I’ll be honest. I didn’t fully appreciate the scope and depth of this novel until I was partway through.
And that is not at all because the panty dropping forays increased in intensity at that point.
Once into the meatier half of Elissa Wald’s book, I found myself drawing entirely new and startling conclusions about the protagonists, having been presented with familiar sensations in incredibly polarized situations. Even though I didn’t see myself as any of the characters, I saw myself in those pages. A massive achievement on the authors part.
The first half of the novel follows a woman named Leda and her… somewhat strained relationship with her husband Stas. I found this half – though delicious, somewhat difficult to assimilate. As if I were trapped somewhere between measuring the conflicts relative to Leda’s narrative, yet struggling to compartmentalize what she was feeling with how I thought she should be feeling, and reacting accordingly (a trap for the pragmatic, omnipresent reader).
The story evolves however, whether the reader is ready for it or not. An equally enticing and revealing look at Leda’s twin and opposite Lillian, and a woman named Nan quickly dispels the hazardously negotiated feelings of control and expectation the reader has garnered thus far.
I am loath to give away any details of the plot for fear of shattering the illusion cast upon the reader while gorging on this story, for the pinnacle of the writers success here is not only in the suspense, but the emphatic array of conflicting emotions that bleed through every page. The biggest surprise of all, being that you have soaked them yourself, regardless if you agree or disagree with the conclusions wrought by the characters.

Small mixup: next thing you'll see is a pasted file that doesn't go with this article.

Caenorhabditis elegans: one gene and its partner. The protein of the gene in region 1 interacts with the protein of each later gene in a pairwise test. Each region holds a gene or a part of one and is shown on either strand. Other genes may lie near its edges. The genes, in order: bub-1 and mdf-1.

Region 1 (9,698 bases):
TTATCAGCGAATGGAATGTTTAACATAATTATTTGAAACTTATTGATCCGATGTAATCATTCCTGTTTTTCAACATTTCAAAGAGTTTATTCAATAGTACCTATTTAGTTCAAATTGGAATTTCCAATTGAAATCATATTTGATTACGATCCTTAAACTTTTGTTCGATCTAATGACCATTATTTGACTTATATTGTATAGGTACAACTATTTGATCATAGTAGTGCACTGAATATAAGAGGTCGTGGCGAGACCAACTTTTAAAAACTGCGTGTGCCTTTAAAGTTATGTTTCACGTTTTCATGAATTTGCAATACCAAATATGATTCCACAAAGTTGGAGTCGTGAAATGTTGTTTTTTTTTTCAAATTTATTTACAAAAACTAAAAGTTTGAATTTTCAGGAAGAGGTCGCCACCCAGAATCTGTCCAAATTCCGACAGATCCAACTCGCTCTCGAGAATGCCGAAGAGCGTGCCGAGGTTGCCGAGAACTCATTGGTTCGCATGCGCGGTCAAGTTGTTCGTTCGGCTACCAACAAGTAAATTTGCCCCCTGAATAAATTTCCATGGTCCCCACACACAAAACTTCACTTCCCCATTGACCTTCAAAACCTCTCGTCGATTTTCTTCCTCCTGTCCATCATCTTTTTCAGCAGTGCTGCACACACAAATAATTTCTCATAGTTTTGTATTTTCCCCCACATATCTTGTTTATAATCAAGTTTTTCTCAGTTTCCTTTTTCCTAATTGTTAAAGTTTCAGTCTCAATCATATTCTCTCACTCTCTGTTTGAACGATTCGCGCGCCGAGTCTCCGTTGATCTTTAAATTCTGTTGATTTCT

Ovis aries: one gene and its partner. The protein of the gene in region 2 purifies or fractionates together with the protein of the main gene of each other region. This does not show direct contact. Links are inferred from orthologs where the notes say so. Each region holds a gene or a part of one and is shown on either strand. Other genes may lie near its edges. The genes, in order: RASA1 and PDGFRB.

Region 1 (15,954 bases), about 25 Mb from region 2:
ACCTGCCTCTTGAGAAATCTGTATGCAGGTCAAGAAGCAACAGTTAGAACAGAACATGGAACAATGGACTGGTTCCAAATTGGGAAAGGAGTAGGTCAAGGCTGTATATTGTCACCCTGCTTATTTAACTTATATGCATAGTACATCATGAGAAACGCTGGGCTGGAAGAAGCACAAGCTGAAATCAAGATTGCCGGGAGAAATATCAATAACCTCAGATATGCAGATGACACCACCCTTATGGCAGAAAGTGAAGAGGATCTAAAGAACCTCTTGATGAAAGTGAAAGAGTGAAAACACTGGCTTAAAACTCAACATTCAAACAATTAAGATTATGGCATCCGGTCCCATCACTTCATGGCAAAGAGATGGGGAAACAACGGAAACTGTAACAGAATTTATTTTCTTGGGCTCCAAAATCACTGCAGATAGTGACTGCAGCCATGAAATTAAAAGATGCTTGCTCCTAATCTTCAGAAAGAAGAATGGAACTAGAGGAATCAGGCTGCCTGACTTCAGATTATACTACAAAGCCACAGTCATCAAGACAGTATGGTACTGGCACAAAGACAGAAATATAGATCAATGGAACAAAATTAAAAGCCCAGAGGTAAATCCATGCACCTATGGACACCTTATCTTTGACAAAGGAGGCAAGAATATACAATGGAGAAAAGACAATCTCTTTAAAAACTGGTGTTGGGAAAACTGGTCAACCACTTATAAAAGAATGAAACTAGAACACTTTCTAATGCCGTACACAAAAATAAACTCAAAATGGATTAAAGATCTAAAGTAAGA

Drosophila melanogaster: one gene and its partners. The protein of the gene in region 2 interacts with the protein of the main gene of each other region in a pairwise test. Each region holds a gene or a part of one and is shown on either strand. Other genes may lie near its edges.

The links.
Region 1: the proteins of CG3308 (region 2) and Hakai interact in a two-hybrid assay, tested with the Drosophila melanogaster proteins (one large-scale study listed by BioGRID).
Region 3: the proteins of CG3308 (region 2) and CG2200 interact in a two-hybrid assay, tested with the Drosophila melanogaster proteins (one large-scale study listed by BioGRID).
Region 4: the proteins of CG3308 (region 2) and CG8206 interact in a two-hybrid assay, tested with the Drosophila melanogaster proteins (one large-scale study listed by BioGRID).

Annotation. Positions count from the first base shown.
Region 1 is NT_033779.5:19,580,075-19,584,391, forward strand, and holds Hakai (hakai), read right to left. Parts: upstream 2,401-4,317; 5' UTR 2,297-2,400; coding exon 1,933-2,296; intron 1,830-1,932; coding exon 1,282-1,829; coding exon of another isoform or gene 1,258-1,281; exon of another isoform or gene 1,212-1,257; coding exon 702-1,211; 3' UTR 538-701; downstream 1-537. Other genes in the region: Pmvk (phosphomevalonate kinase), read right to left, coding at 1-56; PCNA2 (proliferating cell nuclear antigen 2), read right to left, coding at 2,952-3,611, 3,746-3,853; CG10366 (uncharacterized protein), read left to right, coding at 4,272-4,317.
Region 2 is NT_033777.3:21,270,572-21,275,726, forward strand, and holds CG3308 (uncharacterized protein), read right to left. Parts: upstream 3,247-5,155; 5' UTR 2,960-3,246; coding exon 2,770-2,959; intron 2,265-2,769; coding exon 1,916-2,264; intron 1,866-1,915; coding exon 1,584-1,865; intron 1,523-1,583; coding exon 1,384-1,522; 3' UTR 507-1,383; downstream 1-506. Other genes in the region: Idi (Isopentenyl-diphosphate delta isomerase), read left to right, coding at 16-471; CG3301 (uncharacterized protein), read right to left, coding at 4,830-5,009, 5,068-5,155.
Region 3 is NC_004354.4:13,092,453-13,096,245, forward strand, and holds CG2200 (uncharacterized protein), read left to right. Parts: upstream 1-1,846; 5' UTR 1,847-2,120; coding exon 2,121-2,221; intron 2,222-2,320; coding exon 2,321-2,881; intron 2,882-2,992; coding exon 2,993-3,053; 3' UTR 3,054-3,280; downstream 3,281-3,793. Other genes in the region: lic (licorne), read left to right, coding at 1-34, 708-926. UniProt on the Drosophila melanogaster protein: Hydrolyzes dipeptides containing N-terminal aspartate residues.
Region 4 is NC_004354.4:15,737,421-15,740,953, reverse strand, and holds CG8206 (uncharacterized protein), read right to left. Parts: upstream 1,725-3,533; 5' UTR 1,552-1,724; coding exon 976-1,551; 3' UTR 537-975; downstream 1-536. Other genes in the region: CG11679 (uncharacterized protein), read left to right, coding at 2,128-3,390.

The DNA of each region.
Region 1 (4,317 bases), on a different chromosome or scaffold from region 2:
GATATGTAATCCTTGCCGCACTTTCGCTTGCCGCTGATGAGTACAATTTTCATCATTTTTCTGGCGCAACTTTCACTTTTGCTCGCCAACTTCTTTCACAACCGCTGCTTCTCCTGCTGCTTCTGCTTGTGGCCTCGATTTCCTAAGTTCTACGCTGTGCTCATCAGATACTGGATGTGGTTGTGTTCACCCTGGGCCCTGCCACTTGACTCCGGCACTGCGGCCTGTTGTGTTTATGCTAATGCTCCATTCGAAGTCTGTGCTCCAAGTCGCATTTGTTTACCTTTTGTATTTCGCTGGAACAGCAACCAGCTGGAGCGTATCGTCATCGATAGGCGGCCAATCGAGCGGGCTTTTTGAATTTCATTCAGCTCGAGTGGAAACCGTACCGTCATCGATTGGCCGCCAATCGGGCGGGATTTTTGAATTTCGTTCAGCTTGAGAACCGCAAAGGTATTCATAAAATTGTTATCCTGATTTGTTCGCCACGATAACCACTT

Despite my subconscious attempts at distancing myself from the stories to discern their likely outcomes, or at least to anticipate the value of the problems they encounter, the very nature of the conflicts faced by Leda, Lillian and Nan elicits an intensive introspection that is not limited to an empathetic understanding of the direct problems faced, but encourages an unapologetic consideration of any situation in which your heart and your mind are at odds.
The meaningful and realistic way the author deals with the characters in the story is enchanting, and, truly, it did feel as if a spell had been broken when I closed the book and put it down. A part of me felt bereft. As short as the book is (and I believe it is best that way) there was a sense of loss – a directionless appeal for the clarity and comfort that the author manages to conceal between the lines.
I would be remiss in classifying this book as an erotic thriller, for that fails to encapsulate the entirety of what Elissa Wald has done. She has laid bare the most basic instincts of our psyche in a stark and haunting exposure, such that it at once offends, confounds, and exults in the personal struggles we all face with our deepest, darkest secrets.
In Pure Spirit
Did you explore a deeper meaning in Wald’s novel?
Would you consider the book based on its psychological implications, the naughty bits, or both?
Disclosure: My copy of the book was provided for review. The Secret Lives of Married Women by Elissa Wald. Titan Books
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